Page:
U.S. Mortgage Rates Rise With 30-Year at Highest Since July

Mortgage rates for 30-year U.S. loans rose to the highest level since the end of July as a strong jobs report increased the likelihood that the Federal Reserve will boost borrowing costs for banks.

The average rate for a 30-year fixed mortgage was 3.98 percent, up from from 3.87 percent last week, Freddie Mac said in a statement Thursday. The average 15-year rate climbed to 3.2 percent from 3.09 percent, according to the McLean, Virginia-based mortgage-finance company.

Last week’s jobs report sent Treasury yields soaring as the Fed prepares to decide whether to raise its benchmark rate from near zero at its December meeting. The unemployment rate fell to 5 percent last month, the lowest level since April 2008.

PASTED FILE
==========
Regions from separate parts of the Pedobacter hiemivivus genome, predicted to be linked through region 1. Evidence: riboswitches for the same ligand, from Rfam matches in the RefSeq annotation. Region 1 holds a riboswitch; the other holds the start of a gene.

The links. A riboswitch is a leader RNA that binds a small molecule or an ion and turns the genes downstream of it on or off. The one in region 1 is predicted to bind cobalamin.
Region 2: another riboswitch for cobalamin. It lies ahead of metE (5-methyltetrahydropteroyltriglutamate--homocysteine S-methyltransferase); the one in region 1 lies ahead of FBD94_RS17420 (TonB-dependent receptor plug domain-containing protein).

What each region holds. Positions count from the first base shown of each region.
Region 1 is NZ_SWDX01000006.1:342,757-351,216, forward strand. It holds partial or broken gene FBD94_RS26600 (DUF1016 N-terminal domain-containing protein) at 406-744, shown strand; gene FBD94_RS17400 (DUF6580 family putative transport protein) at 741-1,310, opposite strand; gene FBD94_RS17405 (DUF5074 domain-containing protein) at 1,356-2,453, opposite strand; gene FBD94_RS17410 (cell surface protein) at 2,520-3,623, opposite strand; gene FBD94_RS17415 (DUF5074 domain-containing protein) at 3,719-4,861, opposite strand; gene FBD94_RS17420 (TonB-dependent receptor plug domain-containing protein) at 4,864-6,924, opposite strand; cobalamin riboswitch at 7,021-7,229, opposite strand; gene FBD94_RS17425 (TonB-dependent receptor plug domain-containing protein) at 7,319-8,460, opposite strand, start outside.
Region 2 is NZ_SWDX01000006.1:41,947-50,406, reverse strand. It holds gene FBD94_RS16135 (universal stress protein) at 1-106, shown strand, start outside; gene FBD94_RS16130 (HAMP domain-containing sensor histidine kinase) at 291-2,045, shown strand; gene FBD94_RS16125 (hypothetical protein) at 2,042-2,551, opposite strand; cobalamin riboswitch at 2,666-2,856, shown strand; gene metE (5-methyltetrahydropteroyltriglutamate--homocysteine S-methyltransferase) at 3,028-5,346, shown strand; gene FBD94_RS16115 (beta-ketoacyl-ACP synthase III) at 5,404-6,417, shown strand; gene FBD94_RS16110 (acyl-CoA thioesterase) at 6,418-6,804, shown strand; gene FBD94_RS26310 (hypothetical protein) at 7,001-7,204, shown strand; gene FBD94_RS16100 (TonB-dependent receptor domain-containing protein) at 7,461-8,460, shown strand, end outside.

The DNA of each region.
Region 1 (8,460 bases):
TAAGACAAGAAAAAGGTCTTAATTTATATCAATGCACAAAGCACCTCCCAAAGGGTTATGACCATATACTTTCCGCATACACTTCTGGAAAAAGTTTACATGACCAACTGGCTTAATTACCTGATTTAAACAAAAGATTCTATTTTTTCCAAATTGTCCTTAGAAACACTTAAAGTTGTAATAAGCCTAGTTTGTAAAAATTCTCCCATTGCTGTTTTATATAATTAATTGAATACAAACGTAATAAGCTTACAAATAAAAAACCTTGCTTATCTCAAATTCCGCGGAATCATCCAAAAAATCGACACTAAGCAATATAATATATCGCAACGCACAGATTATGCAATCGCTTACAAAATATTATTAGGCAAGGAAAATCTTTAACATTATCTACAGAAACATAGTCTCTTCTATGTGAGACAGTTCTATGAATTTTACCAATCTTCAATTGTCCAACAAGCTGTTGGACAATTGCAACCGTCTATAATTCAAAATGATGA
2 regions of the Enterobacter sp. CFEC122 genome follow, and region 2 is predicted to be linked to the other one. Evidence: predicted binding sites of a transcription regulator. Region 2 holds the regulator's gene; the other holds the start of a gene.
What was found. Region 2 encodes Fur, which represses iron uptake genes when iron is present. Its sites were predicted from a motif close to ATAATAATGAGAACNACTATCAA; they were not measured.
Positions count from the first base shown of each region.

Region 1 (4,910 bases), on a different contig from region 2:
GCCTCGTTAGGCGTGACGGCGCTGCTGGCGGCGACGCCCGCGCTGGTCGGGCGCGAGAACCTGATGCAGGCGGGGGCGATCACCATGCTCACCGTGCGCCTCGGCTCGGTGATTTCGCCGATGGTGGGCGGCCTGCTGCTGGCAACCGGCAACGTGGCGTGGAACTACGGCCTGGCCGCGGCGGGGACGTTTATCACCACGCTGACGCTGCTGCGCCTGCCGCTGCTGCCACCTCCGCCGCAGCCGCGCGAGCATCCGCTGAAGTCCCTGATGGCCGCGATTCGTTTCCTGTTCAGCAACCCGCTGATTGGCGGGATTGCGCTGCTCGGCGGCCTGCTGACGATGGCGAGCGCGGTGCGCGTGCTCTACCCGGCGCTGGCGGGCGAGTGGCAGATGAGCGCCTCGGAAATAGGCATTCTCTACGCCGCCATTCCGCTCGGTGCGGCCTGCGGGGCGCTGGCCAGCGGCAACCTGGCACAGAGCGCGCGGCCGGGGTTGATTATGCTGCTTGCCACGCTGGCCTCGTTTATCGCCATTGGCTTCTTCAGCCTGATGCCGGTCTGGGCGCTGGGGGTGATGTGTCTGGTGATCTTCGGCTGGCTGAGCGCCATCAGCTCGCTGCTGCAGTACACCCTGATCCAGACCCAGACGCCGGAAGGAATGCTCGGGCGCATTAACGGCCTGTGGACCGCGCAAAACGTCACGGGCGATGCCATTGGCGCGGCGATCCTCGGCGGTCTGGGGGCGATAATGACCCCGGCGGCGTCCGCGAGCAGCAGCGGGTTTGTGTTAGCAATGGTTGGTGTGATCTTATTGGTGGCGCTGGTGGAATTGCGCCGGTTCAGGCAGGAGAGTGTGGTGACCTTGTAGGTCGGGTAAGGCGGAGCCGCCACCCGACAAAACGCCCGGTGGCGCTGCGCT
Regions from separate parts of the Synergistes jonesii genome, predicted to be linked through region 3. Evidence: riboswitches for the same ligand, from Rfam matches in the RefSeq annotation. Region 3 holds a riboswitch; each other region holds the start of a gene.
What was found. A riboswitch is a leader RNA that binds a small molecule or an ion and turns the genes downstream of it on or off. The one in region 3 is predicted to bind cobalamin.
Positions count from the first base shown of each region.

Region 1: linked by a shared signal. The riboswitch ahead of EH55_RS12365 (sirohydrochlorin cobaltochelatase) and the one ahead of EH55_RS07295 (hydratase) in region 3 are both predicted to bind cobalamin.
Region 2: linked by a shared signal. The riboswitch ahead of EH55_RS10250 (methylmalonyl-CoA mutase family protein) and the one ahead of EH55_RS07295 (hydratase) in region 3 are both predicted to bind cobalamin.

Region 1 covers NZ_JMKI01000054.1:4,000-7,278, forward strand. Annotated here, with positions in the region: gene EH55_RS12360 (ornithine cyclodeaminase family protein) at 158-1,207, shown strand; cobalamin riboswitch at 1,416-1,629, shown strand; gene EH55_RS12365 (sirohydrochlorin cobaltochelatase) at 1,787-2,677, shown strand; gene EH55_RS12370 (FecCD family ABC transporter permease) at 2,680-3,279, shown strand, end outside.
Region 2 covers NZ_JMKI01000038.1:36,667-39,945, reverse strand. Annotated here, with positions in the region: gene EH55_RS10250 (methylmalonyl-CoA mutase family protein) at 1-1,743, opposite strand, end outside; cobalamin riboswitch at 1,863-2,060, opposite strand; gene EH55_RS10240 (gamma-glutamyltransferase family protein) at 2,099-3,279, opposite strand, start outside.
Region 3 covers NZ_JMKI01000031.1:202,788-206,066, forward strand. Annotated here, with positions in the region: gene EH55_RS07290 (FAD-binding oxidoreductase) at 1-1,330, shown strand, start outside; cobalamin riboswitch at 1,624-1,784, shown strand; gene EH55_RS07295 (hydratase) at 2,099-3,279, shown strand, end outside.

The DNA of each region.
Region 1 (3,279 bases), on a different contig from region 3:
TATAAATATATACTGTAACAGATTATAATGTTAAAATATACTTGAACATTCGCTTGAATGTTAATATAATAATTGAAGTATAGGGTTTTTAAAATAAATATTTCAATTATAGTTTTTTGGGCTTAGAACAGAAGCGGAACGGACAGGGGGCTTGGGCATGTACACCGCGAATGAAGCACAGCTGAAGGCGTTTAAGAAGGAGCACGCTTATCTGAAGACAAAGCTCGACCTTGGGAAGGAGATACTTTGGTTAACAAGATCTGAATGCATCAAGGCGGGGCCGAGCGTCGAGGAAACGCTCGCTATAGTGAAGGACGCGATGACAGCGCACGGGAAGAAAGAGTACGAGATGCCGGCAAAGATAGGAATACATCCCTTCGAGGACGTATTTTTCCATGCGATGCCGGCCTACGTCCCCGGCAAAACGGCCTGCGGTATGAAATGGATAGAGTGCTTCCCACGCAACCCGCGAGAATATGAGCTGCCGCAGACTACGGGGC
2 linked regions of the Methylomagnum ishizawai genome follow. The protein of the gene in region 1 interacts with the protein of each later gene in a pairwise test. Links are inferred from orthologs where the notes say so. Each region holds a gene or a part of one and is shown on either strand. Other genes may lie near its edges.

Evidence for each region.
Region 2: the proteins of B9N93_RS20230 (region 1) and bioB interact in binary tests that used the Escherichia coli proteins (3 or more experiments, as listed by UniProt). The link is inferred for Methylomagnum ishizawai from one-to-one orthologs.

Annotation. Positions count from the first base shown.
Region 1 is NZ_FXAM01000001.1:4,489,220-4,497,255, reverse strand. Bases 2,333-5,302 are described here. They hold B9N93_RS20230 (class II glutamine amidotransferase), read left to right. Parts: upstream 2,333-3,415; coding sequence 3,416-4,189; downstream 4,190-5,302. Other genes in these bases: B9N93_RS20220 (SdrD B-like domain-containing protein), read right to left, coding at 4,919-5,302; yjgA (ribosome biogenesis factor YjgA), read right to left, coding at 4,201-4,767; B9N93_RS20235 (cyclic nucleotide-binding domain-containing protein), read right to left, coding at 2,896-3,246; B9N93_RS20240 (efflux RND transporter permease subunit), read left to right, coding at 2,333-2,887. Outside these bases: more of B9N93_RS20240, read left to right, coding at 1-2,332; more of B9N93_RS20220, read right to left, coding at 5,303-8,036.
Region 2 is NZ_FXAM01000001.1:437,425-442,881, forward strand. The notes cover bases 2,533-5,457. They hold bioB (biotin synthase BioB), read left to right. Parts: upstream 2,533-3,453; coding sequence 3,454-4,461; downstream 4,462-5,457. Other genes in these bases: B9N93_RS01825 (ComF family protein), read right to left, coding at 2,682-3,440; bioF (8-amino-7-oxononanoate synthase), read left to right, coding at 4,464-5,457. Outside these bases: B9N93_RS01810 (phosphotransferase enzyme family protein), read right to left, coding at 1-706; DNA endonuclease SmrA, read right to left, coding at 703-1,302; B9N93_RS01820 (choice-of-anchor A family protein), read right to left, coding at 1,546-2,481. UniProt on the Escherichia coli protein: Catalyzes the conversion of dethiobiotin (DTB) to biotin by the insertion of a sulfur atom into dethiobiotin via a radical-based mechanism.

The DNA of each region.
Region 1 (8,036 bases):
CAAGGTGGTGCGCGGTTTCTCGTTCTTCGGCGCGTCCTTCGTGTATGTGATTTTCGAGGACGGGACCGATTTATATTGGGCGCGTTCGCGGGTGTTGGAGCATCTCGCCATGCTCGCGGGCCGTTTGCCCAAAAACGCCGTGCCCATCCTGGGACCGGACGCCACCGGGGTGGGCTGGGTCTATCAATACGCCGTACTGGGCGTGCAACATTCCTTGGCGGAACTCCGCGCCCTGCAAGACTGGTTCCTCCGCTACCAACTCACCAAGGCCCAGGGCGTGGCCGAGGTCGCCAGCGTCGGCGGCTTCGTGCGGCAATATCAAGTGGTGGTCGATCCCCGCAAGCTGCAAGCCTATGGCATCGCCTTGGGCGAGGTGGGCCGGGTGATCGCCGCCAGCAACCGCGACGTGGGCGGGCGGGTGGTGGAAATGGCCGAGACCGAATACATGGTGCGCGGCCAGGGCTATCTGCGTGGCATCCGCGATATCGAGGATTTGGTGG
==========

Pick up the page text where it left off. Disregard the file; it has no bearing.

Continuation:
“We think the markets finally believe a December rate hike is a likely outcome,” Erin Lantz, vice president of mortgages at real estate website Zillow, said in a telephone interview Wednesday. “It’s safe to say rates are trending upwards, but how much and how quickly is anybody’s guess.”

Low borrowing costs have given a boost to the housing market. Sales of previously owned homes jumped in September to the second-highest level since February 2007, data from the National Association of Realtors show.

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